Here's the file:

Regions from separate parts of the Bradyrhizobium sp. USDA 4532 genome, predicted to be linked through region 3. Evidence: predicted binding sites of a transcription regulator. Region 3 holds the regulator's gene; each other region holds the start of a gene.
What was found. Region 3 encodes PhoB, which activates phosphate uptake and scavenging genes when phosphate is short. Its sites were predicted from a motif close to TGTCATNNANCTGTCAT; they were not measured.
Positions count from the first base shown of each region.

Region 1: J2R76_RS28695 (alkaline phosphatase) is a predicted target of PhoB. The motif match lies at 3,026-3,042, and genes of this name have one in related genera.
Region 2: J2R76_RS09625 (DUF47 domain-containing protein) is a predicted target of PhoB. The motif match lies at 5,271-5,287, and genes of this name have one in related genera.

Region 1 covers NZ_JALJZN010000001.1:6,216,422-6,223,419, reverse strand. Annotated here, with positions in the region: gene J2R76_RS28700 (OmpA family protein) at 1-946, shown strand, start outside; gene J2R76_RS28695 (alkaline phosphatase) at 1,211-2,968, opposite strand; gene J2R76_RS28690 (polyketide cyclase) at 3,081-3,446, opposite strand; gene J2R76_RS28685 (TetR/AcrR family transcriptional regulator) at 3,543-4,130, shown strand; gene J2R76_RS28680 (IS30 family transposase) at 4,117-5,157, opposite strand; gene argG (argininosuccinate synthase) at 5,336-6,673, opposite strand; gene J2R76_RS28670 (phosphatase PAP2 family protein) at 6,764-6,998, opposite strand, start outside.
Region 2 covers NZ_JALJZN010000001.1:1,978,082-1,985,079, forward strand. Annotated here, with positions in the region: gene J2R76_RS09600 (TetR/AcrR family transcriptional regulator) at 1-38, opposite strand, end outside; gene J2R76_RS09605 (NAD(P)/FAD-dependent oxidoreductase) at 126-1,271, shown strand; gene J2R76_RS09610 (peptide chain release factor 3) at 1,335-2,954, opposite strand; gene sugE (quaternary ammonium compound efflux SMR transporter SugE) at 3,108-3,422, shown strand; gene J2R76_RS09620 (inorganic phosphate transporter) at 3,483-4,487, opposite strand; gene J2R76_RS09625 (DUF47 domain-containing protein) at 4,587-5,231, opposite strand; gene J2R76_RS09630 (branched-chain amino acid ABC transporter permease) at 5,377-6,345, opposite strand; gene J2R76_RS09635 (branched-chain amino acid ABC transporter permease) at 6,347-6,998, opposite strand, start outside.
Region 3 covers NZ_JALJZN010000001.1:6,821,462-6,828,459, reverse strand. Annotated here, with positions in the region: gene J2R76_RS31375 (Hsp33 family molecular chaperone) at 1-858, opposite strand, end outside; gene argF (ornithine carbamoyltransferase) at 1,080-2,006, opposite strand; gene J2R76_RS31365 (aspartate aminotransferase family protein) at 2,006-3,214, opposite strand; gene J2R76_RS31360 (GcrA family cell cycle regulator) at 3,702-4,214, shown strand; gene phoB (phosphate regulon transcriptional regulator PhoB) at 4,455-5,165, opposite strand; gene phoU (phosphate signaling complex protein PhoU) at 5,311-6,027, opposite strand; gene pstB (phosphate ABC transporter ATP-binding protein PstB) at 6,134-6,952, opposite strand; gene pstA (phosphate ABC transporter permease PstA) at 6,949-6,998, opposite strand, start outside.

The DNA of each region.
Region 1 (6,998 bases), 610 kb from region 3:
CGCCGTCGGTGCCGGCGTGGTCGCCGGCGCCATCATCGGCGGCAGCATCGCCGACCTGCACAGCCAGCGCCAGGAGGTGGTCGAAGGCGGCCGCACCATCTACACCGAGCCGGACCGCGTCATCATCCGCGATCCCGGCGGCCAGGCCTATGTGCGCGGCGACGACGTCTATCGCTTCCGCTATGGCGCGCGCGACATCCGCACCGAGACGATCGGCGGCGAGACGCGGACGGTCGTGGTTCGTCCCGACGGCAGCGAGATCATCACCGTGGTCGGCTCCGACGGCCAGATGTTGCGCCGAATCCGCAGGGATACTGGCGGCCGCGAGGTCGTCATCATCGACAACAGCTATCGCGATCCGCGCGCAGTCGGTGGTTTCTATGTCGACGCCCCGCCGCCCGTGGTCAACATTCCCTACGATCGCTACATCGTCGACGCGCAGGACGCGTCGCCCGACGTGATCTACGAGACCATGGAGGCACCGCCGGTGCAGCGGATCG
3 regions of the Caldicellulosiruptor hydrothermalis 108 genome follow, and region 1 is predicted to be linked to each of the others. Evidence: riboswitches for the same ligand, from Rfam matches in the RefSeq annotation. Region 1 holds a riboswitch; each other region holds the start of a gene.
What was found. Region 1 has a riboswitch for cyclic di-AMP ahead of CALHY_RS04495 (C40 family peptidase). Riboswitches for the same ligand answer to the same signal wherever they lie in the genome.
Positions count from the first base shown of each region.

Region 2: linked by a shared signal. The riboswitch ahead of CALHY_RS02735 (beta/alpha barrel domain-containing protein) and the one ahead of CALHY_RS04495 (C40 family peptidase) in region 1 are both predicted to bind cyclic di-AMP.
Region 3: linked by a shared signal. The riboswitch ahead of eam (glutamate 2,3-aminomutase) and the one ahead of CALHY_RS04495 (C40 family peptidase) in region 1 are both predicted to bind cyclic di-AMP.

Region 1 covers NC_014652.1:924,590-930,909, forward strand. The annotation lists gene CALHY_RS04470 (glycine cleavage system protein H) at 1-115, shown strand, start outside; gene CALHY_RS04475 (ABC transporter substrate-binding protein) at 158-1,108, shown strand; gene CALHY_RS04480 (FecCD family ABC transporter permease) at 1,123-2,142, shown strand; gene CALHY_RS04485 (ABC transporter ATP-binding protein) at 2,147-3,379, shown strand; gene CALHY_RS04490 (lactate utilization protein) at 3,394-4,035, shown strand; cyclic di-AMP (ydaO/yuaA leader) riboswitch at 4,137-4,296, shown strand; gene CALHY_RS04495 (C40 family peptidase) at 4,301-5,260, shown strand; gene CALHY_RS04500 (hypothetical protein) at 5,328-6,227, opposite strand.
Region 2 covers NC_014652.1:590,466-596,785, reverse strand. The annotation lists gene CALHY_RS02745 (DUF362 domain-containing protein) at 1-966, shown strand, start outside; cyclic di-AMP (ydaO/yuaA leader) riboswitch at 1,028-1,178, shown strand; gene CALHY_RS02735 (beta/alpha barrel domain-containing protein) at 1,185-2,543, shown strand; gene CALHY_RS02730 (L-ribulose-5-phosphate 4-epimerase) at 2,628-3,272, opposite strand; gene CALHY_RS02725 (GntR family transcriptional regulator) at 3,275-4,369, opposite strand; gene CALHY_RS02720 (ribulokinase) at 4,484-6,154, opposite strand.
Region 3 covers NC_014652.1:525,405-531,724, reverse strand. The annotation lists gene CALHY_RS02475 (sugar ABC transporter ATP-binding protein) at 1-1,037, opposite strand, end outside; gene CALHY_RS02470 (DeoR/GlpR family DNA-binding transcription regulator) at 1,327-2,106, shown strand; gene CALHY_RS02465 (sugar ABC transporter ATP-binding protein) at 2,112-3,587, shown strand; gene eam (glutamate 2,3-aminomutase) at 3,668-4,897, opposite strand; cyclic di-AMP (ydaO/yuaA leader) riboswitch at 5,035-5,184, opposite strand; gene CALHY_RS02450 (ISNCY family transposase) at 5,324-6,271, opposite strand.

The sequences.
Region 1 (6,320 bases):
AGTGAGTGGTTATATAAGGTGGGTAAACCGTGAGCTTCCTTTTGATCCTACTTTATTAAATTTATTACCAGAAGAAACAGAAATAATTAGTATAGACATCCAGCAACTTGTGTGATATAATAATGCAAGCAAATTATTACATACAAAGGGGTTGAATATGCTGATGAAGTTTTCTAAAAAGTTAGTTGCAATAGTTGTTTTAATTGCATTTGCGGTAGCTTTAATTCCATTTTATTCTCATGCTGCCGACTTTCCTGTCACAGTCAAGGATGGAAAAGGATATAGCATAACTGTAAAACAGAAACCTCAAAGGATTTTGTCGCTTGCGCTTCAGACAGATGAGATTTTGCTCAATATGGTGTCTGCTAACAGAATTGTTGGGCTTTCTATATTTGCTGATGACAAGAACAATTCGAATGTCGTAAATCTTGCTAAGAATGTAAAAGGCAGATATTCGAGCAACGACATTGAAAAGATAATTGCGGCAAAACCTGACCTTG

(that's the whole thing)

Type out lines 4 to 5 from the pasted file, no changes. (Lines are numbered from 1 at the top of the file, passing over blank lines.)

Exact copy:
Region 1: J2R76_RS28695 (alkaline phosphatase) is a predicted target of PhoB. The motif match lies at 3,026-3,042, and genes of this name have one in related genera.
Region 2: J2R76_RS09625 (DUF47 domain-containing protein) is a predicted target of PhoB. The motif match lies at 5,271-5,287, and genes of this name have one in related genera.